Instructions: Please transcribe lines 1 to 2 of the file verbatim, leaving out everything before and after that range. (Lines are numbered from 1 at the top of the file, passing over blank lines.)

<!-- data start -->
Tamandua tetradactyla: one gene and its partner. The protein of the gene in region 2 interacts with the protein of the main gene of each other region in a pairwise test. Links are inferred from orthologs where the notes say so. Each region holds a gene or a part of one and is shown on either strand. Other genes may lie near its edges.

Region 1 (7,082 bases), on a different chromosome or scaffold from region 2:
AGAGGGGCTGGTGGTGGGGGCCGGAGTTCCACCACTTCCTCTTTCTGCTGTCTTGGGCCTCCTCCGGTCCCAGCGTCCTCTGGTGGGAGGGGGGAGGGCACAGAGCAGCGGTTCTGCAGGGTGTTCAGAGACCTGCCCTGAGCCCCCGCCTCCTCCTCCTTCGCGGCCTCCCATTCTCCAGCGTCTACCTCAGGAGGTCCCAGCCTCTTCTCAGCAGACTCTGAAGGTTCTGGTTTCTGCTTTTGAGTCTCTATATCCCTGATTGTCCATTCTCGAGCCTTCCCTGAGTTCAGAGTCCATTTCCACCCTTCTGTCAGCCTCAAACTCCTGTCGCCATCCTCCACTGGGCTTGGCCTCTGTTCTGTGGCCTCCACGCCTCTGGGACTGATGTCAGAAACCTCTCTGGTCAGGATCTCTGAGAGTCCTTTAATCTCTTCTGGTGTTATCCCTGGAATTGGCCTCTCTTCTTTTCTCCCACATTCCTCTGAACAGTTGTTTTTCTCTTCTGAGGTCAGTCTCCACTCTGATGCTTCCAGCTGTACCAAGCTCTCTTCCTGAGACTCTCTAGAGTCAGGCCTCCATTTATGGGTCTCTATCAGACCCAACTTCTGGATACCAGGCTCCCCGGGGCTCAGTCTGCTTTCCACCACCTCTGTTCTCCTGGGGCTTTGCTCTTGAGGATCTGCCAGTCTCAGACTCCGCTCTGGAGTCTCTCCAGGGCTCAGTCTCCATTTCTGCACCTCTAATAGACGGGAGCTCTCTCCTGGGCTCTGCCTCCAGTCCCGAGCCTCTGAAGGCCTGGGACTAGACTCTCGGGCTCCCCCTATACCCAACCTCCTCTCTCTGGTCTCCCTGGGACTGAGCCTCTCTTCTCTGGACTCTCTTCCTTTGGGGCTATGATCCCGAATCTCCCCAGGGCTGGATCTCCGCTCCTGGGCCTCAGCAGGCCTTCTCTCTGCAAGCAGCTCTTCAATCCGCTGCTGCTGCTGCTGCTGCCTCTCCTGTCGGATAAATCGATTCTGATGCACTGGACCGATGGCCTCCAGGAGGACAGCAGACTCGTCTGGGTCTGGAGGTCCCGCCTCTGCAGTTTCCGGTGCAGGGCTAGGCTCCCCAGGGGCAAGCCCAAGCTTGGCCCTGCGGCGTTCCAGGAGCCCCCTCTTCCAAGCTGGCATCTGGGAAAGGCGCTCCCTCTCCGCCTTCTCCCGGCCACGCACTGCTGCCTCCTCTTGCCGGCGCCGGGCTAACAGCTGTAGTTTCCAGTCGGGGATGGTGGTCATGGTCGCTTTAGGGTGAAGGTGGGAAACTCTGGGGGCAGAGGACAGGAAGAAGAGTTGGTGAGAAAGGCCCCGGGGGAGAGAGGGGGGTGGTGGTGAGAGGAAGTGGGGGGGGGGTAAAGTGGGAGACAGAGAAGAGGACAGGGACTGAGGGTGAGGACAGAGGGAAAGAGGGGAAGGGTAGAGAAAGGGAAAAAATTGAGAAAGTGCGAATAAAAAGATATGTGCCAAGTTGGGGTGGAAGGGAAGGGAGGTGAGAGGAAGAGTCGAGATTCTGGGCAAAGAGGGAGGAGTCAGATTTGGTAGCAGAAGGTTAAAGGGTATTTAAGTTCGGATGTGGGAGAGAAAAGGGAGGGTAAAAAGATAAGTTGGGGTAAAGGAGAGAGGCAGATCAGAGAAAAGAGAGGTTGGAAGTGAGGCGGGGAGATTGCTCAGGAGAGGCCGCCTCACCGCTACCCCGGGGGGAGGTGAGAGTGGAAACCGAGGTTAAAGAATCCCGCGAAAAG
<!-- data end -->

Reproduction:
Tamandua tetradactyla: one gene and its partner. The protein of the gene in region 2 interacts with the protein of the main gene of each other region in a pairwise test. Links are inferred from orthologs where the notes say so. Each region holds a gene or a part of one and is shown on either strand. Other genes may lie near its edges.

Region 1 (7,082 bases), on a different chromosome or scaffold from region 2: